Heat Detection & Synchronisation
Heat detection is used to identify cows that are about to ovulate. Comprehensive programs based on the technique can have a major impact on overall herd reproductive performance.
Heat detection methods
The best heat detection results are achieved by combining paddock observations and heat detection aids, such as tail paint and heat mount detectors. A twice-daily time commitment outside of milking is required, but it is a very accurate method if a farm team is well-trained, and cows can be easily identified in the paddock.
Automated heat detection systems use electronic sensors to record one or more hormonal, physiological or behavioural changes around the time of heat and ovulation. A computer algorithm analyses the records and based on threshold settings, identifies those cows most likely to be on heat.
Doing pre-mating heat detection gives the option of managing a non-cycling problem early for better results. It is also a great opportunity to train staff in heat detection before mating starts. A practical way to do pre-mating heat detection is to tail paint all the cows with one colour four to five weeks before the mating start date. Apply a second colour once or twice a week to cows that have lost their paint and top up the original colour as required. After three weeks of observation all the cows with the original colour are non-cycling cows and can be treated.
Heat synchronisation involves treatment of cows with reproductive drugs to predictably time when their next heat and/or ovulation will occur. It can offer efficient use of labour, as the work of heat detection and artificial insemination is shortened into planned, intensive periods.
In seasonal and split herds, it can be used to compress three cycles of breeding (nine weeks) into a seven-week mating program, or two cycles (six weeks) into a four-week mating program. Key factors when considering a heat synchronisation program are:
- It may help increase heat detection rates in large herds, if people do not have the skills or time for detecting heat.
- Most programs have a limited effect on in-calf rates. Therefore, management benefits should be the biggest consideration when deciding whether to use synchronisation or not.
- Simple aids such as tail painting or heat mount detectors are essential when detecting heat during a program.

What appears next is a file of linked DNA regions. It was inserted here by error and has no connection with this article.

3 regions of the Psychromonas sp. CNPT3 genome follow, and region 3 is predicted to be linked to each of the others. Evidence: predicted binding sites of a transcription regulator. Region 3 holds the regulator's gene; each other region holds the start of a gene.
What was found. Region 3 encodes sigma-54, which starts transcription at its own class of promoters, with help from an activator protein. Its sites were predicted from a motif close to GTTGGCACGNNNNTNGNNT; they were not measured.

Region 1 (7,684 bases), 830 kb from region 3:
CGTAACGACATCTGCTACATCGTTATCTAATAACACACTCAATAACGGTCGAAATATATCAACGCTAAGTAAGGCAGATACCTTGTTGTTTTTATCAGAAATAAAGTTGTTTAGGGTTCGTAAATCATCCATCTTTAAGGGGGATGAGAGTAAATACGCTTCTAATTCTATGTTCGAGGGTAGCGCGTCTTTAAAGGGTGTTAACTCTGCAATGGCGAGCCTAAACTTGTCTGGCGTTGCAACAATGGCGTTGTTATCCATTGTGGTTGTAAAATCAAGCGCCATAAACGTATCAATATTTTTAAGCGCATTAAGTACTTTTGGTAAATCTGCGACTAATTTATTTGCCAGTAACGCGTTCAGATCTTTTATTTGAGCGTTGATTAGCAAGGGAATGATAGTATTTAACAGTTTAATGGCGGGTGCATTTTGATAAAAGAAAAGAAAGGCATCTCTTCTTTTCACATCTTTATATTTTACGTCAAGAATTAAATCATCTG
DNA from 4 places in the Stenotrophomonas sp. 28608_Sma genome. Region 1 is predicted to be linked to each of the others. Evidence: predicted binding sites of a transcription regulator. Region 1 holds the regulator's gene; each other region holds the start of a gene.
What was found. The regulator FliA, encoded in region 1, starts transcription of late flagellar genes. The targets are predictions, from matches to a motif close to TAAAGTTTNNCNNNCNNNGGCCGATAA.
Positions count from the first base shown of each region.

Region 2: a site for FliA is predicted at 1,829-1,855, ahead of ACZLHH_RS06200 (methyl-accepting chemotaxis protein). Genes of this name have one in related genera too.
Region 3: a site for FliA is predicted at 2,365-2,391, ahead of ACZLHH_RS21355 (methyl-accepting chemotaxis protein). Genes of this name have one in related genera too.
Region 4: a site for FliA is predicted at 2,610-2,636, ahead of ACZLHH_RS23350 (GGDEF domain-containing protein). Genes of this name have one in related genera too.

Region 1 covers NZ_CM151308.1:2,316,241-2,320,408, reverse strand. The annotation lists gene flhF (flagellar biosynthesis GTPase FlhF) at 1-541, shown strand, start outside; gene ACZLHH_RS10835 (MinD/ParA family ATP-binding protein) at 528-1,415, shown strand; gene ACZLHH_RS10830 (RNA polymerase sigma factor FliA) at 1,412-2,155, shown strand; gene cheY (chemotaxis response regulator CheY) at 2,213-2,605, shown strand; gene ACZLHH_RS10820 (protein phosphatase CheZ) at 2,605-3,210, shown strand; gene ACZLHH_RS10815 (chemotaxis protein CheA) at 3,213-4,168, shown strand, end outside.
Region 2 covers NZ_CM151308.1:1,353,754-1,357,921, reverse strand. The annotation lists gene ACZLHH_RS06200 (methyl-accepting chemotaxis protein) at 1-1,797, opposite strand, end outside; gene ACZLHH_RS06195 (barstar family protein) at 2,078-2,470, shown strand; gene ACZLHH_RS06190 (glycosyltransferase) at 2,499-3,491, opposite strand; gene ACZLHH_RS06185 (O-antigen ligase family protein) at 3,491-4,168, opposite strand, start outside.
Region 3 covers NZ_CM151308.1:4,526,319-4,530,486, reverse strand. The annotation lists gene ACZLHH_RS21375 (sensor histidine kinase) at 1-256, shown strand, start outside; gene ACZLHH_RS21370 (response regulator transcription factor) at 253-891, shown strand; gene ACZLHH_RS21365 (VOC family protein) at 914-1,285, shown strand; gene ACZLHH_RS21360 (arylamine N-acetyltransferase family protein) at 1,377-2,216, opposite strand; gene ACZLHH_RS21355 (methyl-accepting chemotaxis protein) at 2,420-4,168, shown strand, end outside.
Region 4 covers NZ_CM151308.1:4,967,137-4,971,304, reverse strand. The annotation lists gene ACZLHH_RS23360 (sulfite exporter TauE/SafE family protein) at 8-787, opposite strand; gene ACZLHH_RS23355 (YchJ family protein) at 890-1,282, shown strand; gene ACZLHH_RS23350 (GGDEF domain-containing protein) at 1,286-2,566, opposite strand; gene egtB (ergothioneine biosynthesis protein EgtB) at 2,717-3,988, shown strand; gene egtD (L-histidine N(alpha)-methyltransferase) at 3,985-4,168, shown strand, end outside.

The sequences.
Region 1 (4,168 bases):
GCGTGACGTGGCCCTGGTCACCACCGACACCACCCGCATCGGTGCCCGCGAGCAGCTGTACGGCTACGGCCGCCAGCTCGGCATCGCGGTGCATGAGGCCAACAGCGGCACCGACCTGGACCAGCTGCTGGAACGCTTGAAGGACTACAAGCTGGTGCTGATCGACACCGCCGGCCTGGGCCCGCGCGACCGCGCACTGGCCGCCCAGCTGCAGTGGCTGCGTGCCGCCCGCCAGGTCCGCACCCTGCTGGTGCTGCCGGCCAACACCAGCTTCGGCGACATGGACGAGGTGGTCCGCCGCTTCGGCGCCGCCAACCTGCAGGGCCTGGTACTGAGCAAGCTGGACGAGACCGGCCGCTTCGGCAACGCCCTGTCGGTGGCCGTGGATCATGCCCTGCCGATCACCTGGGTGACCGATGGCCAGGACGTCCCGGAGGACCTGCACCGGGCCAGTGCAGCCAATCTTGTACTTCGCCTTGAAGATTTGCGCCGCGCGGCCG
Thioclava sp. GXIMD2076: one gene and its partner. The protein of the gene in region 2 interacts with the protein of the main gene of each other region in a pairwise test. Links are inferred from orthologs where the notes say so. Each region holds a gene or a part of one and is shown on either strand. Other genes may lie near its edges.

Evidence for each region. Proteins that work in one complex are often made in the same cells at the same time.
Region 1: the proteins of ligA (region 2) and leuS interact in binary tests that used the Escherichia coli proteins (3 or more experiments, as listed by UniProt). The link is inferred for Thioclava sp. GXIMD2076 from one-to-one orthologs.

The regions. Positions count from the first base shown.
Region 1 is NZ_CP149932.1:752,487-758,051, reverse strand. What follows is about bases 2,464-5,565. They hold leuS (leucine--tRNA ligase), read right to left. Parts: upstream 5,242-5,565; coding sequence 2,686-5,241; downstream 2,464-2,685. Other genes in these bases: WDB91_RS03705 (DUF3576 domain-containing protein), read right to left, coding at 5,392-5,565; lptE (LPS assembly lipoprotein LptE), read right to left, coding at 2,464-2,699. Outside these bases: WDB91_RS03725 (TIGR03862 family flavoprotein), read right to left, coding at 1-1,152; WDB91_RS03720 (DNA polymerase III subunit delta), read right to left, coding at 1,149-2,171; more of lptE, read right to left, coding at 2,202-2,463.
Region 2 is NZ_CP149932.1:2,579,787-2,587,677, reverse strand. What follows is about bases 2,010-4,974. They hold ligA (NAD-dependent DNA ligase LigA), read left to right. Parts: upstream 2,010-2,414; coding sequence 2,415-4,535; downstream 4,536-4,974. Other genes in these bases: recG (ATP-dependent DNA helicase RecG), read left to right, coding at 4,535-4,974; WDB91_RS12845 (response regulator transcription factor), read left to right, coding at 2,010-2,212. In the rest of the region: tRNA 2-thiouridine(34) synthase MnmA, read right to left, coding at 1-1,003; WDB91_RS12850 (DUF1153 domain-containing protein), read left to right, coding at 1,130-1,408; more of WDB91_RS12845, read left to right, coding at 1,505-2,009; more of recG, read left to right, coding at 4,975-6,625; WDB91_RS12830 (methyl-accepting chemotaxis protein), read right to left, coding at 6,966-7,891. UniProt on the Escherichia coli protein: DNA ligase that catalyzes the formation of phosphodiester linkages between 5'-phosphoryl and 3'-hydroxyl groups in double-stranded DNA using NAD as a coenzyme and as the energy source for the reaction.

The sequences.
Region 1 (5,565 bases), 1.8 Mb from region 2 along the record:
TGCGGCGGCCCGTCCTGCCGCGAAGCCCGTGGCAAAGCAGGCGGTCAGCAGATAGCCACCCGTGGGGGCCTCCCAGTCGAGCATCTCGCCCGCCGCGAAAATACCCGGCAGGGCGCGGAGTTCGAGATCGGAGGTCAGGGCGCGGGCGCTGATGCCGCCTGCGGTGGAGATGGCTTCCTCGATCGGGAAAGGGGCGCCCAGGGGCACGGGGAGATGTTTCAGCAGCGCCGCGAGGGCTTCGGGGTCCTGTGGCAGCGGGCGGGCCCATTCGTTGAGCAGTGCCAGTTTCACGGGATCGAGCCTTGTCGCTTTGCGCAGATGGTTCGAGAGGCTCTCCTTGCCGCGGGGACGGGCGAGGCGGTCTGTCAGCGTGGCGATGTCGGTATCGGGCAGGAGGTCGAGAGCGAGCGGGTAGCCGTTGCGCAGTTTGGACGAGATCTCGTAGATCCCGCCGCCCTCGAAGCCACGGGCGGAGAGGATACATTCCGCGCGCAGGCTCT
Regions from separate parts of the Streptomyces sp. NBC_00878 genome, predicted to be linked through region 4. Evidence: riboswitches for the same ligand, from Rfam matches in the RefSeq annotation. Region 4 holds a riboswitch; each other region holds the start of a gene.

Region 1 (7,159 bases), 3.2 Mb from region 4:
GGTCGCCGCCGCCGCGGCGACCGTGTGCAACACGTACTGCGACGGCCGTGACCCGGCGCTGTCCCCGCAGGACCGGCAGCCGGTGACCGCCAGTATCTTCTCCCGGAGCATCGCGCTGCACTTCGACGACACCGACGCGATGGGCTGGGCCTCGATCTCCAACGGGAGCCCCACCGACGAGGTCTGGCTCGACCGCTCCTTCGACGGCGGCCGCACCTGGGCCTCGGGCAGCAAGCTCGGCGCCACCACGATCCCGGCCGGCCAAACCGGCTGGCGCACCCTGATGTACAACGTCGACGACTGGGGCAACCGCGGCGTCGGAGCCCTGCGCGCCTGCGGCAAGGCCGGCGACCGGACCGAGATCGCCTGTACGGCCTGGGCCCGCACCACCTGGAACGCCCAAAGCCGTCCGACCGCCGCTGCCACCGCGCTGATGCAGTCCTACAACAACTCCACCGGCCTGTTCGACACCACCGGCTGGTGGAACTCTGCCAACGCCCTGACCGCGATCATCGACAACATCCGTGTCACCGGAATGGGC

- Some programs require fixed timed inseminations, meaning that no heat detection is required at all during that period. Some programs allow resynchronisation of returns to service to help achieve increased heat detection rates for returns to service.
- If considering using heat synchronisation for the first time, consult your ReproRight advisor or a veterinarian who has experience using heat synchrony options.
Cows that do not come on heat at the optimal time for mating can prevent farmers achieving their target of six-week in-calf rates (seasonal and split calving) or 100-day in-calf rate (all-year-round calving).
Good heat detection is essential to reach submission rate targets, but too many non-cycling cows will hold back herds that have good heat detection rates. The proportion of late calving cows that need treatment as non-cyclers should be less than 10 per cent for cows calving in the first four weeks from the planned start of calving date.
Treatment options for cows not detected on heat are being frequently updated as further research results become available. It is recommended that farmers consult their ReproRight advisor or vet about current recommendations for each product.
Assessing heat detection
Heat detection practices should be regularly assessed to see if there is room for improvement. Calculating the submission rate – the proportion of eligible cows detected on heat and inseminated – is a good first step in measuring heat detection performance. A high submission rate needs cows to be cycling and heat detected.
Split and seasonal calving herds should seek help if their three-week submission rate for early-calved, mature cows is less than 85 per cent. Meanwhile, all-year-round calving herds should seek help if their 80-day submission rate is less than 61 per cent. Submission rates can be low for two reasons — cows are showing heat normally but it is not being detected and/or there are lots of ‘non-cyclers’ in the herd not showing signs of heat.